I had never heard about Dominic Cummings and the pivotal role he had played as the chief strategist in the Leave campaign on Brexit until I saw the film Brexit that starred Benedict Cumberbatch as Cummins that I reviewed here. Cummings was instrumental in using micro-targeting of voters and promoting the nationalistic idea that the UK had thrown away its sovereignty by joining the EU and that it was time to take back control. He also promoted the lie that the UK was sending 350 millions pounds to the EU every week and by leaving they could us all that money for the much-beloved National Health Service.
It appears that new prime minister Boris Johnson has brought the ruthless and Machiavellian Cummings, once described by former prime minister David
Campbell Cameron as a ‘career psychopath’, into Downing Street as his advisor.
Johnson seems to have got off to a rocky start, demanding of the EU that the Northern Ireland backstop, part of the Brexit deal that Theresa May couldn’t get parliament to pass, be removed. They in turn are saying that that deal was the best that was on offer and they are not interested in renegotiating the terms of the Brexit deal though they would be happy to talk of other matters (Like what? The weather?) Basically, they are saying that either the UK accepts the deal or it leaves without a deal. Of course, in politics, today’s ultimatum can be withdrawn tomorrow but given the multi-nation nature of the EU and its consensus-based decision making process, that kind of pivot will be more difficult that usual.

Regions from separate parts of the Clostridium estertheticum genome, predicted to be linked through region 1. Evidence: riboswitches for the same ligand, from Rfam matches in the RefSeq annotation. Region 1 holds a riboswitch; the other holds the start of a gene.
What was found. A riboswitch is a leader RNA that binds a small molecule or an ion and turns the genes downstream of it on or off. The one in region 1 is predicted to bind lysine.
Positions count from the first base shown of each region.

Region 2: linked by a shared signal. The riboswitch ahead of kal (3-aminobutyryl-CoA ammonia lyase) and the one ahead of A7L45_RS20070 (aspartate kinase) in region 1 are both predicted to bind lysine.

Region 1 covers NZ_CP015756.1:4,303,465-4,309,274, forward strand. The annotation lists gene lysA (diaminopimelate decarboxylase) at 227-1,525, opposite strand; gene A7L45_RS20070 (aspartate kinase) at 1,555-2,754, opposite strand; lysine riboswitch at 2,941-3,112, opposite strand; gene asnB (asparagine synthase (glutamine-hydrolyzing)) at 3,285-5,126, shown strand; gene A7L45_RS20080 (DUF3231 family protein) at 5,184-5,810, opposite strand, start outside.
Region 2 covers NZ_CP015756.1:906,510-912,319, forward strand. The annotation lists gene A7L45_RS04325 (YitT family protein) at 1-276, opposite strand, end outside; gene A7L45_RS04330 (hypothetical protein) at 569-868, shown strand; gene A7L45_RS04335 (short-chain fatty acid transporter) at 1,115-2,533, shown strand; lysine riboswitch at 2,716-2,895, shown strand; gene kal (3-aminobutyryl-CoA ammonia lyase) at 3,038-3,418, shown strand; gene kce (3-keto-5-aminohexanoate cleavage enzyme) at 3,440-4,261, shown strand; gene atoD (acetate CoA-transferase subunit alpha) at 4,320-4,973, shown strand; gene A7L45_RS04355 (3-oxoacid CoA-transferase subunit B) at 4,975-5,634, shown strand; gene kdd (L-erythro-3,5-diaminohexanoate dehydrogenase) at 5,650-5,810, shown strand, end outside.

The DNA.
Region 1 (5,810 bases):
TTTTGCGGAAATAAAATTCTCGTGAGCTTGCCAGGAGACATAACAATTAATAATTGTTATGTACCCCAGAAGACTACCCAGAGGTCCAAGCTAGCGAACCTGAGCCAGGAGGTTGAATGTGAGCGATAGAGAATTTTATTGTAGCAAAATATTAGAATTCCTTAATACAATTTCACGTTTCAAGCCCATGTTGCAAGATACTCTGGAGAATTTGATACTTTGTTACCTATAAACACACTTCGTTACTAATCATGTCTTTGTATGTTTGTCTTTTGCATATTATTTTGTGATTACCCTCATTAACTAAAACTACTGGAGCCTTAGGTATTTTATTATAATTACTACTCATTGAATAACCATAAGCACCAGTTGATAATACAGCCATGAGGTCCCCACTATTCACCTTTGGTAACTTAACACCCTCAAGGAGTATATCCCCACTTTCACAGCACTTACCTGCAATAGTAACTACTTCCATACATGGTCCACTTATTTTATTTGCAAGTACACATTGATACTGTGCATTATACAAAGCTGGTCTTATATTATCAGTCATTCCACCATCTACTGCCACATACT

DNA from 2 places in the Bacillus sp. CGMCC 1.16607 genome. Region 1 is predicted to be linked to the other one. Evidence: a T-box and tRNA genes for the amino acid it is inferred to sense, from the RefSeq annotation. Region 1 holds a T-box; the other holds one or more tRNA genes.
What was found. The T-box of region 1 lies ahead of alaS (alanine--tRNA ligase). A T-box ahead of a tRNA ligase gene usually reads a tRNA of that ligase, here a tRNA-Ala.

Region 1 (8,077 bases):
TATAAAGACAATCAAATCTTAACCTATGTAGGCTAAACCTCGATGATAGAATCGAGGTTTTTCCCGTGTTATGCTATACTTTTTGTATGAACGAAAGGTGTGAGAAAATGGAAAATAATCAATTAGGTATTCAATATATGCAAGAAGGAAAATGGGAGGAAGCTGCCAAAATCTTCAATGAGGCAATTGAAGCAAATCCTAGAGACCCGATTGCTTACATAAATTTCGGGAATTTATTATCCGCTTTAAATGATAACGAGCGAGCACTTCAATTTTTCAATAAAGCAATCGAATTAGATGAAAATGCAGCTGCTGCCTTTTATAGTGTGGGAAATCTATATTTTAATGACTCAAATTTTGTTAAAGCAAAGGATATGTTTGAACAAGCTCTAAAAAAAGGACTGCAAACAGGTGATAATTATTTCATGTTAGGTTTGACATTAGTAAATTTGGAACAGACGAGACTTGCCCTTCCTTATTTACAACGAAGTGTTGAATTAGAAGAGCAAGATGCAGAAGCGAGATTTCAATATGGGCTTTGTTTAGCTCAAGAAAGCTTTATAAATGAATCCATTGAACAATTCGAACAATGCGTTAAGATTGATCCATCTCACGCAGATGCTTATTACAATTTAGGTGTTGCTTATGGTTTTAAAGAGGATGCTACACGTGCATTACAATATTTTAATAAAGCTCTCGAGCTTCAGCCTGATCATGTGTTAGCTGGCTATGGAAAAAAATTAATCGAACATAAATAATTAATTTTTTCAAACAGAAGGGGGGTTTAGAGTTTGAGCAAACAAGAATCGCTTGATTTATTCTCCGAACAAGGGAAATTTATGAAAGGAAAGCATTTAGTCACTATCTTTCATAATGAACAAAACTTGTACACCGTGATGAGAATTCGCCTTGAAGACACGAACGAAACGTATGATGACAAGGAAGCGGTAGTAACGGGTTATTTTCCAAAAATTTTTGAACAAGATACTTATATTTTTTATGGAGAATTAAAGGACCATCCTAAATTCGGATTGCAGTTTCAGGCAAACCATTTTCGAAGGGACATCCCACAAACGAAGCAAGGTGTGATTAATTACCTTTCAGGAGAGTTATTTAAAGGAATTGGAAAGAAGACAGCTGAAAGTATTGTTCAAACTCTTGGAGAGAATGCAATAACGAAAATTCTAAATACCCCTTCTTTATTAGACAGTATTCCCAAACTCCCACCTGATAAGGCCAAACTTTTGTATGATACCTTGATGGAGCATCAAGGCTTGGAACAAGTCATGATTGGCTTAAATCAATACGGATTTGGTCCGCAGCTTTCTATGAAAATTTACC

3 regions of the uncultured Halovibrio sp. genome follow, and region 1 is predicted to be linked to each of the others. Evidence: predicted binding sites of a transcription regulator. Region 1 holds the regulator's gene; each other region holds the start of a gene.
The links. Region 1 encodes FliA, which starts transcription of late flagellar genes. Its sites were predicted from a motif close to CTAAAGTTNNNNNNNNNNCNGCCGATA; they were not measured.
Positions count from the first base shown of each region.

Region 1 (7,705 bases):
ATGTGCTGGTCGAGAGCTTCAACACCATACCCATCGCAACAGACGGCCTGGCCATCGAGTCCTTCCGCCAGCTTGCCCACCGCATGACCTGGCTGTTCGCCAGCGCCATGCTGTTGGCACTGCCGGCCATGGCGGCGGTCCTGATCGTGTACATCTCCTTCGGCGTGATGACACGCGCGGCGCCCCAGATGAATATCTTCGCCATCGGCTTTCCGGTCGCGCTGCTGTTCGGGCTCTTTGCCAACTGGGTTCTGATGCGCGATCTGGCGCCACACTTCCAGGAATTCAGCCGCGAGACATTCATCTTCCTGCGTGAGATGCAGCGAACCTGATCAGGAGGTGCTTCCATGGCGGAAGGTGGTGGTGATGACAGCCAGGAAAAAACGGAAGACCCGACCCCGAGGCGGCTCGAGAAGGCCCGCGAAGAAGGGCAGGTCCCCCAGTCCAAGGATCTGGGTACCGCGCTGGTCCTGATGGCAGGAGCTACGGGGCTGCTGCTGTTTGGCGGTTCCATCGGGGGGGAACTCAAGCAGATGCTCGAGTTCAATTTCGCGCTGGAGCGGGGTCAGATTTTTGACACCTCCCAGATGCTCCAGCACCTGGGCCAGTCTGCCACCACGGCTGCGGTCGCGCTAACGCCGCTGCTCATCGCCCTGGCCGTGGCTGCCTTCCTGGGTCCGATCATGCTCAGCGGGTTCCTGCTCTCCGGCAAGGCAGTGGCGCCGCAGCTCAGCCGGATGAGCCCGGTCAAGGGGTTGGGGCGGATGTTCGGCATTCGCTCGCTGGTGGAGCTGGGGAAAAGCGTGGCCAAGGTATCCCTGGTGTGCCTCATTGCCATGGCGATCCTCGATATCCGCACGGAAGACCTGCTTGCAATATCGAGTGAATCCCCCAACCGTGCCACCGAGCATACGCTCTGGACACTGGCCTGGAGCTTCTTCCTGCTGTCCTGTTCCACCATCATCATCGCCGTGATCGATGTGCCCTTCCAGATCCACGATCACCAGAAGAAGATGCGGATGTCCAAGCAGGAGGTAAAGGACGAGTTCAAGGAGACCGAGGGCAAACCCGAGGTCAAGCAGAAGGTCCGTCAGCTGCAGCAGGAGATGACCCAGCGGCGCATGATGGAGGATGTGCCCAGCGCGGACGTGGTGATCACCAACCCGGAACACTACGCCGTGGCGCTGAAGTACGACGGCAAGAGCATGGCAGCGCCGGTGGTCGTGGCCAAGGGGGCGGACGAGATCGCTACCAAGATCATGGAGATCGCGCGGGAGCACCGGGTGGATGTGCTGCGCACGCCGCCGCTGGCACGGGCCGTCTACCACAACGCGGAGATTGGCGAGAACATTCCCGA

This of course would seem to suit Johnson fine (if you can believe him because he seems to have Trump-like levels of mendacity and lack of principle) because he says that a no-deal Brexit would be just fine with him. The question is whether parliament would revolt and that events would trigger a general election.
Even before Johnson’s arrival in Downing Street, it was hard to see a route through the Brexit morass that did not end with the new prime minister going to the polls to ask for his own electoral mandate.
But since he arrived in No 10, his resolutely tough rhetoric on the “anti-democratic” Irish backstop appears to have knocked out the “lipstick on a pig” scenario, which would have seen him negotiate modest changes to Theresa May’s deal and then bring it back to parliament.
Instead, many MPs on both sides of the political spectrum believe he is now engaged in little more than a diplomatic charade, after which he will accuse Brussels of intransigence, and trigger a general election.
So after a respite where the UK focused on the selection of its new prime minister, we are back in the familiar position of yet another Brexit countdown, this time to October 31.